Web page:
Jamie Balfour

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Jamie Balfour'sPersonal blog

Jamie Balfour'sPersonal blog

ZIDE or ZPE IDE is a powerful new IDE I have been planning for a few months. It's built entirely on the editor built into ZPE just now, but it will offer a much more powerful and feature-rich platform for development than ZPE's editor provides. Additionally, to allow concise communication, ZPE will introduce a new step-by-step interpreter. 

ZIDE will be available on GitHub and will be fully open source. 

ZPE has continually improved to the point where LAME X2 has improved what I had always aimed to improve in the evaluator. As a result of this new improvement, I don't foresee any easy way to improve performance on the same level as I have recently. This has meant that over the last few years, performance improvements have always been minor (bar the latest update), and I foresee this being the future.

There are plans for more compiler optimisations, and many of the improvements focus on this and more efficient variable declaration and function calling. If you have any suggestions for improving the performance of ZPE, please let me know. 

ZPE and ZPE/YASS are both very mature now. Both are incredibly fast and have a lot of functionality and features built in. BlackRabbit Script was first conceived in 2008 but didn't become a proper language until after a rebuild of it with version 1.x was started in January 2011. This marked the first time the language was actually usable. This was known as Operation Foghorn. 

The initial release of BlackRabbit Script was in May of that year. It was baked into Painter Pro and Wonderword as a replacement for the Macro Scripting Interface Language they both featured (it was the basis of BlackRabbit Script anyway). The new BlackRabbit Editor Ultra Edition could interpret it separately from these programs. 

Looking back at the whitepapers I produced and shared via my website in 2011 brings a bit of a chuckle: Operation Foghorn's syntax was considerably different from the language developed for ZPE/YASS. Foghorn laid out what BlackRabbit became, and ZPE is built entirely on how BlackRabbit Script works. The language itself was initially known as BlackRabbit Script (BRS) before getting the name Zenlang and finally settling on YASS; a lot of what made Operation Foghorn still stands today.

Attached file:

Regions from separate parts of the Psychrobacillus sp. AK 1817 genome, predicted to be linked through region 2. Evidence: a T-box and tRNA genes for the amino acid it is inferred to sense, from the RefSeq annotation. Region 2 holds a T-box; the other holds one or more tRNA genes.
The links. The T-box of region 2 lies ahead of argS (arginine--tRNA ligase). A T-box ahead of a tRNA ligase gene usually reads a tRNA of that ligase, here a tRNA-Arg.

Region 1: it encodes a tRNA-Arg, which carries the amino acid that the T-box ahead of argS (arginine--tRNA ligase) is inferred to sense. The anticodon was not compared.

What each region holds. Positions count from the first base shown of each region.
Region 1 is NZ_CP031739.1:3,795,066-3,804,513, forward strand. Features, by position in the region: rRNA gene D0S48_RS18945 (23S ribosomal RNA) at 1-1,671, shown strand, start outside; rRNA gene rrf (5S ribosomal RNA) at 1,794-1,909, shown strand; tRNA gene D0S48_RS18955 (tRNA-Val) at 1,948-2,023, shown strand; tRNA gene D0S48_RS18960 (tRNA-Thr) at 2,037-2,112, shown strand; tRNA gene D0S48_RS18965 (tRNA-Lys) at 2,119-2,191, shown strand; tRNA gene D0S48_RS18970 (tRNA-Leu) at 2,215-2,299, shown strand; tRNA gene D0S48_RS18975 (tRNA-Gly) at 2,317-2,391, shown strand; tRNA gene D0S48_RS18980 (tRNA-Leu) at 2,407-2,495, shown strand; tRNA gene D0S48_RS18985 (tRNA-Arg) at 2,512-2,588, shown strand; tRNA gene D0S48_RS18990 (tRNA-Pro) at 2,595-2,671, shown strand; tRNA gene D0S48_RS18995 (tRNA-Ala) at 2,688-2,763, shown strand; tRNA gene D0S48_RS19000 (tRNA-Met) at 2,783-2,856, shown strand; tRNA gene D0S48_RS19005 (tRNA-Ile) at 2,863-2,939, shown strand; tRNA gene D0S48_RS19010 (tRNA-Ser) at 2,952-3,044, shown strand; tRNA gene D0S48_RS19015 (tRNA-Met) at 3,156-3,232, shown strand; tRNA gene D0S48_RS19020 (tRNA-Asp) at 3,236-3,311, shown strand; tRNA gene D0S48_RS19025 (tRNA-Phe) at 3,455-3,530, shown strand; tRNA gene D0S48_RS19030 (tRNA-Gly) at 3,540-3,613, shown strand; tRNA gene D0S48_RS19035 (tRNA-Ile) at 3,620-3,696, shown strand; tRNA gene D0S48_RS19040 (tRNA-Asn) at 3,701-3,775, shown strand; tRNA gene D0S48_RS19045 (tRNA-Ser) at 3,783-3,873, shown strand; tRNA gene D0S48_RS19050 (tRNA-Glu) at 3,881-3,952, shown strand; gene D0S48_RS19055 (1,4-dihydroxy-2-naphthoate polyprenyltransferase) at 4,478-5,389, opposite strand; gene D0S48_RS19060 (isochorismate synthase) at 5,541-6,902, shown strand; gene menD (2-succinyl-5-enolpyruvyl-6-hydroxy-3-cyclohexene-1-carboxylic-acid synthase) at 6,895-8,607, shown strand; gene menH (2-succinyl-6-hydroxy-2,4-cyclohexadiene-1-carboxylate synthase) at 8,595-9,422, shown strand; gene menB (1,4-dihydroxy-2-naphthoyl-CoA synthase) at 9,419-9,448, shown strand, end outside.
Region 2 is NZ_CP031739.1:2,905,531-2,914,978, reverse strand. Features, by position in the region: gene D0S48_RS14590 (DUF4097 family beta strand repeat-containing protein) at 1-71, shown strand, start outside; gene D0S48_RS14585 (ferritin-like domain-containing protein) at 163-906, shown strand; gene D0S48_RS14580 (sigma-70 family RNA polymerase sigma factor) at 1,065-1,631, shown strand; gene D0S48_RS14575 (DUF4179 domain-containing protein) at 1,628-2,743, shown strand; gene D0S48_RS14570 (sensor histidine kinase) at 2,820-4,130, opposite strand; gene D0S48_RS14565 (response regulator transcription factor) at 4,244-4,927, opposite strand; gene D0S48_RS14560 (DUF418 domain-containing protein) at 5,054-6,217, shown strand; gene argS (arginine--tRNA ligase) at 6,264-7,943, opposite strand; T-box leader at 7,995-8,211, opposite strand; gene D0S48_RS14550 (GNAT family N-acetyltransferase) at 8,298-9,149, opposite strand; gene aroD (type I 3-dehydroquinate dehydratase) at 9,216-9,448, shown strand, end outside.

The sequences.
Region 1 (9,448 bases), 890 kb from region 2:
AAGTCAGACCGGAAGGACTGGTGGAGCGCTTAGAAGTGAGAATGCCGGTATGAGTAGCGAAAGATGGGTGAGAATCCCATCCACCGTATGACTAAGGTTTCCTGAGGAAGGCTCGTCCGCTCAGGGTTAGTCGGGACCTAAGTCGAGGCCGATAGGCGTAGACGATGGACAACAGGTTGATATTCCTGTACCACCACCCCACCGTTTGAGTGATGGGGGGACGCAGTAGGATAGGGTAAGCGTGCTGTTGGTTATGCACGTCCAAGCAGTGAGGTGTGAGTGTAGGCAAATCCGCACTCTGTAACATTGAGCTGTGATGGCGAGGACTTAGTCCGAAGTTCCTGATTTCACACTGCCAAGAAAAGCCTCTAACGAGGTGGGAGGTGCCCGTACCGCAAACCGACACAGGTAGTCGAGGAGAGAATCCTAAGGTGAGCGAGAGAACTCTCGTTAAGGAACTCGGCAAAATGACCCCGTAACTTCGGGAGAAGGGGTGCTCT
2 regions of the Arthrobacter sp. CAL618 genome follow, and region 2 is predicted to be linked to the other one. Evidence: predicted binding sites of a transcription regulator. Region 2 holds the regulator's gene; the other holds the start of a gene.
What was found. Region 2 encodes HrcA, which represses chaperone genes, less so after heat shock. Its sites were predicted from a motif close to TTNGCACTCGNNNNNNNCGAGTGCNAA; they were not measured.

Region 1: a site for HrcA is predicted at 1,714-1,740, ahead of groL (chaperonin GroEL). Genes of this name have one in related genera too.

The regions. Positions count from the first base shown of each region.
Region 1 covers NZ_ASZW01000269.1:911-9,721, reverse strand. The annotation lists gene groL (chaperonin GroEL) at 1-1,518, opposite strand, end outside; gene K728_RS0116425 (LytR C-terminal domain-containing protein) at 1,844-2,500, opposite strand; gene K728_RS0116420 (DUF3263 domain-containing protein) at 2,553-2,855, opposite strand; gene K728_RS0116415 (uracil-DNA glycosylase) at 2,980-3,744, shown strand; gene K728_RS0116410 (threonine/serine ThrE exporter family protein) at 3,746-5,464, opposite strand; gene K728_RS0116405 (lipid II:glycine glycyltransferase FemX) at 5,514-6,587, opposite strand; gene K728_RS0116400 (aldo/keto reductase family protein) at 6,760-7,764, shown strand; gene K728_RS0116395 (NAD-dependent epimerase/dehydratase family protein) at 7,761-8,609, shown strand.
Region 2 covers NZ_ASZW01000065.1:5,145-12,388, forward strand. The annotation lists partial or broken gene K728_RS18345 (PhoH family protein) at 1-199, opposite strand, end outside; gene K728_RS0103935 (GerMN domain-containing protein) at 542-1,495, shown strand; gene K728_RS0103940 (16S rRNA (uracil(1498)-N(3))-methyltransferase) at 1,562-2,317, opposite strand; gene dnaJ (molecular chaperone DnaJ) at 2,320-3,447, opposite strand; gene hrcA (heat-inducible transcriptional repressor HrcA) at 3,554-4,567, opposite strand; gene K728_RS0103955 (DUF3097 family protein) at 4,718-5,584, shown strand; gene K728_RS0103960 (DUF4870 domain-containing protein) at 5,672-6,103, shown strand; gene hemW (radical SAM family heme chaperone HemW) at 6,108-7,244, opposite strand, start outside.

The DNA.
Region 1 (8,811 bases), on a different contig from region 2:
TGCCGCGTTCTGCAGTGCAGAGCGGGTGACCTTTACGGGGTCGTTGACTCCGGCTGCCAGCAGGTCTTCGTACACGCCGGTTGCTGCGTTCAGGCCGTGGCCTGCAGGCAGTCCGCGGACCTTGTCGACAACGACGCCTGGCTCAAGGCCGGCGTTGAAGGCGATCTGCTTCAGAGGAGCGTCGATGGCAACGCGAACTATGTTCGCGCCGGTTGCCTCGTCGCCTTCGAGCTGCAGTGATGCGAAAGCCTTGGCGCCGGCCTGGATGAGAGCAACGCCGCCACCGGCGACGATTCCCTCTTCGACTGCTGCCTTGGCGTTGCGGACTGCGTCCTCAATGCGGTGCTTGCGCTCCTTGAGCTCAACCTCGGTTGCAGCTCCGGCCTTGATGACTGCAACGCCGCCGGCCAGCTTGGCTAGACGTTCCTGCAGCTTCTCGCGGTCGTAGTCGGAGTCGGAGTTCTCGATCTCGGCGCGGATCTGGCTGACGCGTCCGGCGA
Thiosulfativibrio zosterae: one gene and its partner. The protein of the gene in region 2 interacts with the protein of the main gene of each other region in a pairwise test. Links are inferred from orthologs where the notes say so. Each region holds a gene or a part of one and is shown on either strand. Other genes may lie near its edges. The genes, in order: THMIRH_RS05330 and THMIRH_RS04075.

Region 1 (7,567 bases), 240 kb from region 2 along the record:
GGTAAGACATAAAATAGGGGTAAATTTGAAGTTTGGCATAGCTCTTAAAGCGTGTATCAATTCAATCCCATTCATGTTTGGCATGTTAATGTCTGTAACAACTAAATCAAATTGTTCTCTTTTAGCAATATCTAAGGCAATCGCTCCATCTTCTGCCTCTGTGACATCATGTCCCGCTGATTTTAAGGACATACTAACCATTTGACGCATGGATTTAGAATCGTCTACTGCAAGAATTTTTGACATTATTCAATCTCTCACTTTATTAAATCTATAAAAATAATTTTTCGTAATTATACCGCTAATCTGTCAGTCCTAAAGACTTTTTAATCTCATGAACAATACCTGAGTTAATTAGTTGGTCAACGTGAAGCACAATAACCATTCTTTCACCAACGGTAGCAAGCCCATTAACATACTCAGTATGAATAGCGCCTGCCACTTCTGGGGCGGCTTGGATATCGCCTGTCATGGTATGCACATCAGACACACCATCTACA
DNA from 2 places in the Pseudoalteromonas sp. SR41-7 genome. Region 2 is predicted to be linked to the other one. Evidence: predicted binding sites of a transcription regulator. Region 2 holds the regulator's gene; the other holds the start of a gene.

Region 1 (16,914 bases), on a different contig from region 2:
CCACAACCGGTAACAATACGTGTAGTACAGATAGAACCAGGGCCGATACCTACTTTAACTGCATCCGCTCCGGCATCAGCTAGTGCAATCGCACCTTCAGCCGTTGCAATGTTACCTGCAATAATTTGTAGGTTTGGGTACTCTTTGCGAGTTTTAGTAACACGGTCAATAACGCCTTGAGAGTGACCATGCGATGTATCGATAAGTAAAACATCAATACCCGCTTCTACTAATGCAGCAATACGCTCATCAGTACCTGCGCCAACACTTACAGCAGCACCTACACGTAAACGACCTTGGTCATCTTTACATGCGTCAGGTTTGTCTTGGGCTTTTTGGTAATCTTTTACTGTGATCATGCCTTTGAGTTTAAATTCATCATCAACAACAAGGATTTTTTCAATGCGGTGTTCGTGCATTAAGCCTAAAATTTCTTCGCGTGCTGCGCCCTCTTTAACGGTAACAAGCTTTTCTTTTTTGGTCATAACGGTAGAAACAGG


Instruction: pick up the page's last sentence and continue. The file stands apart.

BRS was slow, though, and compared with ZPE, the interpreter was ten times slower! That's to say that the hard work involved in developing ZPE has paid off. 

Speaking of which, the latest version of ZPE can compile 900 lines of code and interpret them in less than half a second. I mean, that's fast!

The results are for ZPE 1.12.3 and LAME X2. It is much, much faster than previous versions of LAME yet fully backwards compatible, so no recompilation is needed. 

ZPE 1.12.4 will update the interactive interpreter REPL ZPE, particularly regarding autocomplete. This will lay the groundwork for the more significant update that will come later to make the interactive interpreter so much more powerful.

At the beginning of the development of ZPE/YASS, transpilation was one of the key features of ZPE. It worked in the first versions of ZPE, converting what was called Zenlang back then into Java, Python, and PHP. But since then, ZPE has evolved so much that it has become more challenging to continue developing these transpilers. 

Let me put this into context. Assume you have language A and language B. Language A could be a subset of language B in terms of language tokens (in other words, language A has every token that language B has and more). Transpiling B to A is easy. 

But now, let's pretend that language B has added some tokens/syntax that language A does not have. Now transpiling to A from B is not directly possible. 

This is where ZPE/YASS is, to some degree. Although ZPE/YASS is not a subset, and nothing is a subset of it, the languages have all gone down a tree in different ways and have different syntaxes. They do, however, have the same meaning. For example, Java and YASS have loops, if statements, etc. But ZPE/YASS is the only language out of the three above which features a all_true predefined language function. This means I need to develop a little library that goes with any Java code that simulates this function. Then, the same goes with Python and PHP. 

Ultimately, this is why ZPE's transpilers do not work any more. 

ZPE 1.12.2 will be released later today with LAME X2. LAME X2 was conceptualised at the end of 2023 with a completely different thought process to how it ended up.